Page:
Insecurity remains one of the prominent challenges facing communities occupying the borderlands in Africa. In the horn of Africa, most of these communities adopted pastoral lifestyle years back as an adaptation to climate change. Unpredictable rainfall patterns have affected their access to water and pasture, critical for their livelihood. As a result, these communities often find themselves in confrontation with other communities who have the same interests. This naturally creates competition on access, utilisation and where possible ownership of resources.
One would expect that the advent of independence from colonial administrations in the 1950s and 1960s would set in an atmosphere of mutual interest in negotiating approaches towards sustainable solutions on resource sharing. However, this has not been an easy journey for both independent nations and borderland communities whose allegiance to the state authority has in most cases been fragile.
Recent events such as the infestation of the borderlands by groups promoting Violent Extremisms in Africa (Al Qaeda in North Africa, Al -Shabab in the horn of Africa, and Boko Haram in West Africa) have served to increase this fragility as these illegal formations gain ground. As a consequence, there has been an increase in:
- Insecurity – militarisation of communities, arms trade, displacement of populations, loss of livelihoods and reported cases of crime
- Disinterest from potential investors
- Levels of poverty and illiteracy
- Transboundary human and livestock diseases
Towards a Sustainable Solution Through Regional and Bi-lateral Cooperation Initiatives
During the last decade, nations in Africa improved economic and diplomatic ties through both bi-lateral and multi-lateral initiatives. The objective of these measures is often to improve movement of persons and goods across borders and have a positive impact on social and economic wellbeing of communities in the borderlands and beyond.
The Africa Union has been on the forefront in promoting such cooperation. The Niamey Convention on Cross Border Cooperation (adopted in June 2014) established the framework through which states could negotiate and put in place such cooperation arrangements.
Informed by the above, Regional Economic Communities (RECs) such as the East African Community (EAC) and the Inter-Governmental Authority on Development (IGAD) set out in turn to implement cooperation within their respective areas of influence. For instance, IGAD established and operationalised protocols on Conflict Early Warning and Early Response, Animal Health, and is currently working on a transhumance protocol to facilitate ease of movement for persons and goods.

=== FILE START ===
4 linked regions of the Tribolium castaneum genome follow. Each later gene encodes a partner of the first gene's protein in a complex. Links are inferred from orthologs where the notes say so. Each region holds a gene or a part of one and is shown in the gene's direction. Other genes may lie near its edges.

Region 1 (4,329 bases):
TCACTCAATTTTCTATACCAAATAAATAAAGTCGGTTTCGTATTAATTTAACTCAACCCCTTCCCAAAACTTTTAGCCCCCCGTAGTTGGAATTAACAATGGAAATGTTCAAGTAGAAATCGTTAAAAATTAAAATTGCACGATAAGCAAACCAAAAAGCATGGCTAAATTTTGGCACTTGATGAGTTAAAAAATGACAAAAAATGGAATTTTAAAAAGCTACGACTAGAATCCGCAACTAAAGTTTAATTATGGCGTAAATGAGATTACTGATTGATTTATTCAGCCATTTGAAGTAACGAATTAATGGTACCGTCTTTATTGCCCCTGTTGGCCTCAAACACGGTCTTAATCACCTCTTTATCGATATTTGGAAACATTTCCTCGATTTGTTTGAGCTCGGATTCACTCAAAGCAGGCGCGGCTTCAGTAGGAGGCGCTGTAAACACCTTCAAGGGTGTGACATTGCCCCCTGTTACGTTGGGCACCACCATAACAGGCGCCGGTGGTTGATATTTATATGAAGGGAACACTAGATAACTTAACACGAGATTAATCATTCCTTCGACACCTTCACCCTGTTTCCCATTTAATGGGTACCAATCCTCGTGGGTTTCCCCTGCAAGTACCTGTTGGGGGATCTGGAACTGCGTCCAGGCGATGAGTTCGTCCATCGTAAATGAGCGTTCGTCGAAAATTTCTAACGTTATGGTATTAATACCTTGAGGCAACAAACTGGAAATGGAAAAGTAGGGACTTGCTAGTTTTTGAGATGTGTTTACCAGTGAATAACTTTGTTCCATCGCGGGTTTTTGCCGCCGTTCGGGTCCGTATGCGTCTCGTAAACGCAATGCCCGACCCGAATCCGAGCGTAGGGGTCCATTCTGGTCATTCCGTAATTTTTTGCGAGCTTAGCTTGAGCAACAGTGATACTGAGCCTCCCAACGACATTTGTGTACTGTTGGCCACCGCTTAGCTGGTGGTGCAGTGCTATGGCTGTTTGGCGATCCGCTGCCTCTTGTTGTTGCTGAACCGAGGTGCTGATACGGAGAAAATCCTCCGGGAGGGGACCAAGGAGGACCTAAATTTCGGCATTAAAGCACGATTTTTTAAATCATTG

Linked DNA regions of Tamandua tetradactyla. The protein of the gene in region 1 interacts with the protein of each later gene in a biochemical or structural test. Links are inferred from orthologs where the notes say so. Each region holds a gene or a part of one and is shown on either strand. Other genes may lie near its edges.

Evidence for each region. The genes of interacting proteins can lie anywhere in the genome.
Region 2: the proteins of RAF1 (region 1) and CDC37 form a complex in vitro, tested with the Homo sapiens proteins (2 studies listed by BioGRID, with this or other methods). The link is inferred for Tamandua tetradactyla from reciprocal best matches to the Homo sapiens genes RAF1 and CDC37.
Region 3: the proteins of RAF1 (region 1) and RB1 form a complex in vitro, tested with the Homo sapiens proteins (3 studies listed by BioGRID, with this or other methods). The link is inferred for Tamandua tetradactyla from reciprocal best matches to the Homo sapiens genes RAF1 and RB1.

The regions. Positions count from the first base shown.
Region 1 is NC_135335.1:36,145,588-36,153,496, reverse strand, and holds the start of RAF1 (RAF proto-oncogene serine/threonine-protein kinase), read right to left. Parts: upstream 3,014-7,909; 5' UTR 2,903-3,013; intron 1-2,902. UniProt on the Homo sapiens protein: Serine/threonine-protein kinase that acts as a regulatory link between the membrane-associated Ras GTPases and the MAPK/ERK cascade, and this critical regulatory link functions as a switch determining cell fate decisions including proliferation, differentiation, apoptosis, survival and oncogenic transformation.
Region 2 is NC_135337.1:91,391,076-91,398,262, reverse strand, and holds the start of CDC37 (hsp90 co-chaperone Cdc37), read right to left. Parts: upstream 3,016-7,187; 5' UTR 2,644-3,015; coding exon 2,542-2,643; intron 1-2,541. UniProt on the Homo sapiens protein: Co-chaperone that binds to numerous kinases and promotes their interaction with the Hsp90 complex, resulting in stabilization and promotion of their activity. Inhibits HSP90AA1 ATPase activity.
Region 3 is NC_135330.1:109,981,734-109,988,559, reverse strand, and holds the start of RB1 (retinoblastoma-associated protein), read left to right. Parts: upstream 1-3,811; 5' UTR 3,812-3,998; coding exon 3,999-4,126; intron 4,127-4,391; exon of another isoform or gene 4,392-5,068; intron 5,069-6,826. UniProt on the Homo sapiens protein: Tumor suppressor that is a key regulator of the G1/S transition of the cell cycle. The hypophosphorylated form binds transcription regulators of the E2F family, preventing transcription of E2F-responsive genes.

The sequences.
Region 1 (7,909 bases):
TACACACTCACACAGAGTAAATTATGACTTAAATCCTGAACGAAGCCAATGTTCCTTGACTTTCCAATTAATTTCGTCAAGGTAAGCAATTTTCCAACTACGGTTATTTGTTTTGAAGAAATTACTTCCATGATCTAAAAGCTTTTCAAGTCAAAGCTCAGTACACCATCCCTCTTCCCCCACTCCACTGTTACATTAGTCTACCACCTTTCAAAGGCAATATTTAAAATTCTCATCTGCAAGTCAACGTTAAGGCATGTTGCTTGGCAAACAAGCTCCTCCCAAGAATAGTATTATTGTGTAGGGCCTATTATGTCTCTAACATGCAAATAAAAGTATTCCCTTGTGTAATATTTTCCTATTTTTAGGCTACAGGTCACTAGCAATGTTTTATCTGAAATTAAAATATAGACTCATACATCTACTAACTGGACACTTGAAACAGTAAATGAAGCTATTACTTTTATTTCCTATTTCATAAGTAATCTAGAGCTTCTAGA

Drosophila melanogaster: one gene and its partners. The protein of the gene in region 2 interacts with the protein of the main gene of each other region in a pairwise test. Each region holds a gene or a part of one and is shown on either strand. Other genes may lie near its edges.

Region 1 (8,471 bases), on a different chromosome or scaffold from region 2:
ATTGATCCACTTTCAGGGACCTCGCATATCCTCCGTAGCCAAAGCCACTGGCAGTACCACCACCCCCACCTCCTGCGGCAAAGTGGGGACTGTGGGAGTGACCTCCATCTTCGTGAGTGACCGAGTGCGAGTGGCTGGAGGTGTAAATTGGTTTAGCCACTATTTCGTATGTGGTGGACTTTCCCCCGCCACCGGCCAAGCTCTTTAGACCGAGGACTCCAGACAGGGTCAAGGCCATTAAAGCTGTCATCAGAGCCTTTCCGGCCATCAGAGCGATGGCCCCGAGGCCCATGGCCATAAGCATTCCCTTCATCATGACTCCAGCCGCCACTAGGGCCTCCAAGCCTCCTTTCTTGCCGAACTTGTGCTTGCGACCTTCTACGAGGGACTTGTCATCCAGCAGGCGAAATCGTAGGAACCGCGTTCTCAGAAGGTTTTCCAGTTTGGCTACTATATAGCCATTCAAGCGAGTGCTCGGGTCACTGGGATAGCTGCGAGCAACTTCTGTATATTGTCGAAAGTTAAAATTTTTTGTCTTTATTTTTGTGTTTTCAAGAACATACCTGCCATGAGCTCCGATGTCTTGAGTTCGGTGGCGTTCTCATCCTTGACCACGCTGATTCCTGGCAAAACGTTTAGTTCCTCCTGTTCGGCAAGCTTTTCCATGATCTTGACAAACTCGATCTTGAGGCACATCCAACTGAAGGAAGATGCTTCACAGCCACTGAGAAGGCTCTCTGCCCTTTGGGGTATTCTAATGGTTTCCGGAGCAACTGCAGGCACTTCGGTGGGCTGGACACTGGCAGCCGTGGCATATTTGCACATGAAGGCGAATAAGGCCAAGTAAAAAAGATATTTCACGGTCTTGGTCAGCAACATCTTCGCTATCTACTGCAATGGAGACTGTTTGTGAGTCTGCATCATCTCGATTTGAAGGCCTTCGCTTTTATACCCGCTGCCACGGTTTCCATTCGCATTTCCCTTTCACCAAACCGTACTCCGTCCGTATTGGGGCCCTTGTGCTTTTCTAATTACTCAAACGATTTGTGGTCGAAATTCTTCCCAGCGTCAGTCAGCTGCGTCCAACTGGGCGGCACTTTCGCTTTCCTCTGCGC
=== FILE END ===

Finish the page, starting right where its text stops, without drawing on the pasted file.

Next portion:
With the support from the European Union Trust Fund (EUTF), Kenya, Ethiopia and Somalia have benefitted from projects aimed at improving livelihoods, popularising existing cross-border agreements, and establishing frameworks for cross-border cooperation and collaboration.
Kenya – Uganda Bilateral Cross Border MoU
The Pokot and Turkana (in Kenya) and the Karamojong (a Cluster of Pastoral ethnic groups including the Tepeth, Jie, Dodoth, and Matheniko, all on the Ugandan side of the border)have over the years experienced insecurity linked to cattle rustling. Sporadic revenge attacks and competition over dwindling natural resources have often resulted in violent conflicts. In addition, harsh climatic conditions, unpopular development policies and lack of investment from governments led to under-developed borderland communities. In response to that context, Kenya and Uganda decided to sign a bi-lateral Memorandum of Understanding in September 2019.
Recent moves by the respective governments have increased activities in the borderlands to improve the situation. This includes commitments by the County Government of Turkana (Kenya) to increase budget allocations to improve trade, animal health and dealwith long term effects of conflicts. The Country Governor of Turkana reiterated this commitment in his annual state address in December 2019.
The inclusion of cross-border collaboration and cooperation as articulated in the current County Integrated Development Plans of both Turkana and West Pokot Counties puts emphasis on the existing commitment to make sure that borderland communities experience a new phase in their lives by directly participating in development initiatives.
The private sector in Turkana County has leveraged the currently active cross border trade between Kenya and Uganda, allocating USD 30,000 in its 2020-2022 strategic plan. The funds are aimed at supporting local traders to access markets in Eastern Uganda and enhancing trade linkages between both countries through Turkana County.
Positive Impact on Development Projects
In the past, development interventions by both local and international NGOs have resulted in marginal gains in terms of impact. State lack of interest and apathy have been obstacles in improving the situation. Kenya and Uganda signed an MoU with the conviction that collaboration between the state, communities and development partners can have a great impact. This paved the way for implementation of peace dividend projects that have resulted in positive impact within a short period of time, such as the Karamoja Cluster Cross Border Peace and Development Programme, initiated by the UNDP Country Offices in Kenya and Uganda.
If the current dispensation within the communities on both sides of the border is anything to go by, then the Karamoja Peace and Development Programme is on course to becoming a reliable case study for borderlands experts and other regions of Africa.
Edwin Barasa-Mang’eni, DPP’16
Project Officer, Capacity Development, Peacebuilding and Conflict
UNDP – Cross Border Project, Kenya/Ethiopia/Somalia